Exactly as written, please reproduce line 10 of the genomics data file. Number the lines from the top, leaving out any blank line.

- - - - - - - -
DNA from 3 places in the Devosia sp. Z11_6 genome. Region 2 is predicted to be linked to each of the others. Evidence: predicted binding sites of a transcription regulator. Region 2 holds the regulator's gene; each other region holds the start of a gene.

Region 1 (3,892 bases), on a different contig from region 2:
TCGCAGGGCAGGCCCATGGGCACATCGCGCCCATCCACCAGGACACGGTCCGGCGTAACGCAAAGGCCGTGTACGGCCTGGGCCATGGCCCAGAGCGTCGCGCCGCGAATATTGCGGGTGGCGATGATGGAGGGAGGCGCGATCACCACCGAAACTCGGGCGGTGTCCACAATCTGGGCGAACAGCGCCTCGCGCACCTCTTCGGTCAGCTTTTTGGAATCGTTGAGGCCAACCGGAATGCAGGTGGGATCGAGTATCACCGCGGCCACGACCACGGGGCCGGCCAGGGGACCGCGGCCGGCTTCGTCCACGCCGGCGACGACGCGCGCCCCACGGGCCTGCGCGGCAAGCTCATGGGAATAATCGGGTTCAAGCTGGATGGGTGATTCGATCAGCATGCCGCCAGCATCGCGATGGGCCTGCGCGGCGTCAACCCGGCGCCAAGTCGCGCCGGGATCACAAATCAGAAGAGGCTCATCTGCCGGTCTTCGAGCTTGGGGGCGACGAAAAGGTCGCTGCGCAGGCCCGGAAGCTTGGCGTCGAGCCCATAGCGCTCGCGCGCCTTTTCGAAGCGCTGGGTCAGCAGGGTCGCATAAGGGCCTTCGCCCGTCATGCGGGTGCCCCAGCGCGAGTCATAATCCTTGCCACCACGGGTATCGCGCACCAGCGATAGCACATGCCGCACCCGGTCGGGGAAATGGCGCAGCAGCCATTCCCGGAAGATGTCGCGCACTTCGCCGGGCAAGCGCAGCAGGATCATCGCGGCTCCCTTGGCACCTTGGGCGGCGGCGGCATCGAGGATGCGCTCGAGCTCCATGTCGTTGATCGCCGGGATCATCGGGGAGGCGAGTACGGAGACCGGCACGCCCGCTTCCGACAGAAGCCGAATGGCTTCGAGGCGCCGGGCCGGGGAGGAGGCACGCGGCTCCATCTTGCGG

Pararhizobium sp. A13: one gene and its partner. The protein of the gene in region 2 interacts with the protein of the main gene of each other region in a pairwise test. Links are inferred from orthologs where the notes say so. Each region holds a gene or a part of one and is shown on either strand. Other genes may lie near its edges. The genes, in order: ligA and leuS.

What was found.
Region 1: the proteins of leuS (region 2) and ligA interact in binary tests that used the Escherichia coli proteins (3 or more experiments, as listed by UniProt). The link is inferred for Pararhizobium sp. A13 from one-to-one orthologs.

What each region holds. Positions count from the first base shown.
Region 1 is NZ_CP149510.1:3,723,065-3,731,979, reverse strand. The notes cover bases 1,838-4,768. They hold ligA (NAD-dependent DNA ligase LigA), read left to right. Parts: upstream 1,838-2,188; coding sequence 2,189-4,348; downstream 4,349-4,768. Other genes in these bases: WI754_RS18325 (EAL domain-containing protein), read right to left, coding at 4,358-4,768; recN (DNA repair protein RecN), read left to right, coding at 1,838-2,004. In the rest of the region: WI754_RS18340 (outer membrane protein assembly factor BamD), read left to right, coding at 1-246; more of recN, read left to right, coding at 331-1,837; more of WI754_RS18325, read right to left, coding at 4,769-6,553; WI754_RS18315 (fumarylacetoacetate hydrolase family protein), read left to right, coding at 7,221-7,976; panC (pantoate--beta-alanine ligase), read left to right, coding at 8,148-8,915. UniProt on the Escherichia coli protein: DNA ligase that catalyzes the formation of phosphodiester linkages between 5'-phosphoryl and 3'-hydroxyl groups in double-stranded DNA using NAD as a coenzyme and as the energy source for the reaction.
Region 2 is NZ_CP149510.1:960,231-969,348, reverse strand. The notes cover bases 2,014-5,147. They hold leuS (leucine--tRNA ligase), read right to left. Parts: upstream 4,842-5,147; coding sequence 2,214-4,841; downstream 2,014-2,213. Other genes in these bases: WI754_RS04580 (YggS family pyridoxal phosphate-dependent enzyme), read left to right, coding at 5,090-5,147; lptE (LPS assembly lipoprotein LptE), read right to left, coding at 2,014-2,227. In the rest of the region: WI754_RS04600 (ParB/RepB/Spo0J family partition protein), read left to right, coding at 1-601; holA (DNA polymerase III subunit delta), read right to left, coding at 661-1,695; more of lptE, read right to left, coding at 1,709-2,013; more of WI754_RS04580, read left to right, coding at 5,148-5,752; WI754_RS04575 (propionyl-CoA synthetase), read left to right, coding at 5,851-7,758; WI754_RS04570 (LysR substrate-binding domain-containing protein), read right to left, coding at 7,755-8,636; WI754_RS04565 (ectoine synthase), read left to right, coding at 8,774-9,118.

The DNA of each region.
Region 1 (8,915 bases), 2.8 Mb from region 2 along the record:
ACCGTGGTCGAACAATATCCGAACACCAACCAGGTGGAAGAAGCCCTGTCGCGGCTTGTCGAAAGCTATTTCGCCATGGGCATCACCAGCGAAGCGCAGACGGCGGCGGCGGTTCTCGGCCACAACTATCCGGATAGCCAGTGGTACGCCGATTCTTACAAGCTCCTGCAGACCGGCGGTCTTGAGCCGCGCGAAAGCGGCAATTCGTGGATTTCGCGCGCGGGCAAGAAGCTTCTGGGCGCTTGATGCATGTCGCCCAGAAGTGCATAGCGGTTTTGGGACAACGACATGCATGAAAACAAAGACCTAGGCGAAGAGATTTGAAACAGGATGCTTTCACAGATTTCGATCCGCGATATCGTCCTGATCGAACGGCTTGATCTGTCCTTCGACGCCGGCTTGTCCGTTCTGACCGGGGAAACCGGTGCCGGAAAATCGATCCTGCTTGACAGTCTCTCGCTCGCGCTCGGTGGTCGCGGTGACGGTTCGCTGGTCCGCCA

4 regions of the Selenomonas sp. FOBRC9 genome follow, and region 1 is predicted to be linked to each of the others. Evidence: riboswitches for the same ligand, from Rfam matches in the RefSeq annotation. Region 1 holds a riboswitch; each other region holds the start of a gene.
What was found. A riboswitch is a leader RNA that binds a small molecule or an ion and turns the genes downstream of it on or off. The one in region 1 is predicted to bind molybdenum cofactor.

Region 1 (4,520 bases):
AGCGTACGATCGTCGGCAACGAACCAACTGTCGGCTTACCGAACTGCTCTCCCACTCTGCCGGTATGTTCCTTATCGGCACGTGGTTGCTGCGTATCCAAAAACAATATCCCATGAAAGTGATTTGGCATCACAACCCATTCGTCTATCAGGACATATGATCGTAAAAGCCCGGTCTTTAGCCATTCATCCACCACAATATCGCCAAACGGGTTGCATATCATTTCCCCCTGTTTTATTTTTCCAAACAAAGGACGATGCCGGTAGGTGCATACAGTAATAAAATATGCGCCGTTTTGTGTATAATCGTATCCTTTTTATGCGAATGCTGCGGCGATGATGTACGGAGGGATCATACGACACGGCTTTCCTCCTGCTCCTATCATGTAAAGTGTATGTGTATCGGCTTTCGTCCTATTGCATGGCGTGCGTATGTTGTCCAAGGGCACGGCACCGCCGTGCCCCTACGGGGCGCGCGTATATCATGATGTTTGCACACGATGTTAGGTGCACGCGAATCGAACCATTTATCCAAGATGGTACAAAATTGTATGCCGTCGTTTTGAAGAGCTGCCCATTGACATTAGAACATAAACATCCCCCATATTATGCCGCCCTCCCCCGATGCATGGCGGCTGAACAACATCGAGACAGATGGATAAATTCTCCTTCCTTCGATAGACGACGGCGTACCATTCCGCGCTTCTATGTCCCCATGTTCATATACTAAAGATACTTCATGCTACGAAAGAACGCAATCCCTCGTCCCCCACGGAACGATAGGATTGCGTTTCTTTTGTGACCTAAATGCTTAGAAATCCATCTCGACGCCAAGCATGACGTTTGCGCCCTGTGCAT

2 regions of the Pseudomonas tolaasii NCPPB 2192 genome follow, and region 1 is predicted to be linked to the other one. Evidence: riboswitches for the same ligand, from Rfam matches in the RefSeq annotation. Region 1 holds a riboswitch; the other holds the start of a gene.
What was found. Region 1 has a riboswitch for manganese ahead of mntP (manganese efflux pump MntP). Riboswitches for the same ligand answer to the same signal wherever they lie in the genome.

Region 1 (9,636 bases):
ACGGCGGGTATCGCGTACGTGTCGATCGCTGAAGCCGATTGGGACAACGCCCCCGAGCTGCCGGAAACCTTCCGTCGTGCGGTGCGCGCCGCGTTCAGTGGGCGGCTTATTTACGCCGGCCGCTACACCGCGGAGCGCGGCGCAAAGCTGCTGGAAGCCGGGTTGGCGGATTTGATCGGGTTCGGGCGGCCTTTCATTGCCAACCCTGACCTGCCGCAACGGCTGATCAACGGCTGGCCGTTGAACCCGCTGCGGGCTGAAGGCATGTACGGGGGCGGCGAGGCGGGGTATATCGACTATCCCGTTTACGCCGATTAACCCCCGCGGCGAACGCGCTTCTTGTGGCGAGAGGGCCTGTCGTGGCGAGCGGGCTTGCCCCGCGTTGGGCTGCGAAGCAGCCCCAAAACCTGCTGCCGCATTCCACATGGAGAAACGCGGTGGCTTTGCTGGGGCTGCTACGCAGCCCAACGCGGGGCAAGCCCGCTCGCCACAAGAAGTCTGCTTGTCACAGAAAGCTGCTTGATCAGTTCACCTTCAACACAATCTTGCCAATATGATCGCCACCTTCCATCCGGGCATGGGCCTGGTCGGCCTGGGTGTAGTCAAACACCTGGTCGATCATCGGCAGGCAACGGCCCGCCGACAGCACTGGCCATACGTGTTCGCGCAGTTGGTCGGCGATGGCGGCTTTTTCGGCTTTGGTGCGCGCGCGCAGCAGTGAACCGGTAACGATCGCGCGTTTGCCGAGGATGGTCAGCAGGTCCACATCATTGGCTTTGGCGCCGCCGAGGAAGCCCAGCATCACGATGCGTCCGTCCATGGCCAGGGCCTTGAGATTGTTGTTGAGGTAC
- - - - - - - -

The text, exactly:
The DNA of each region.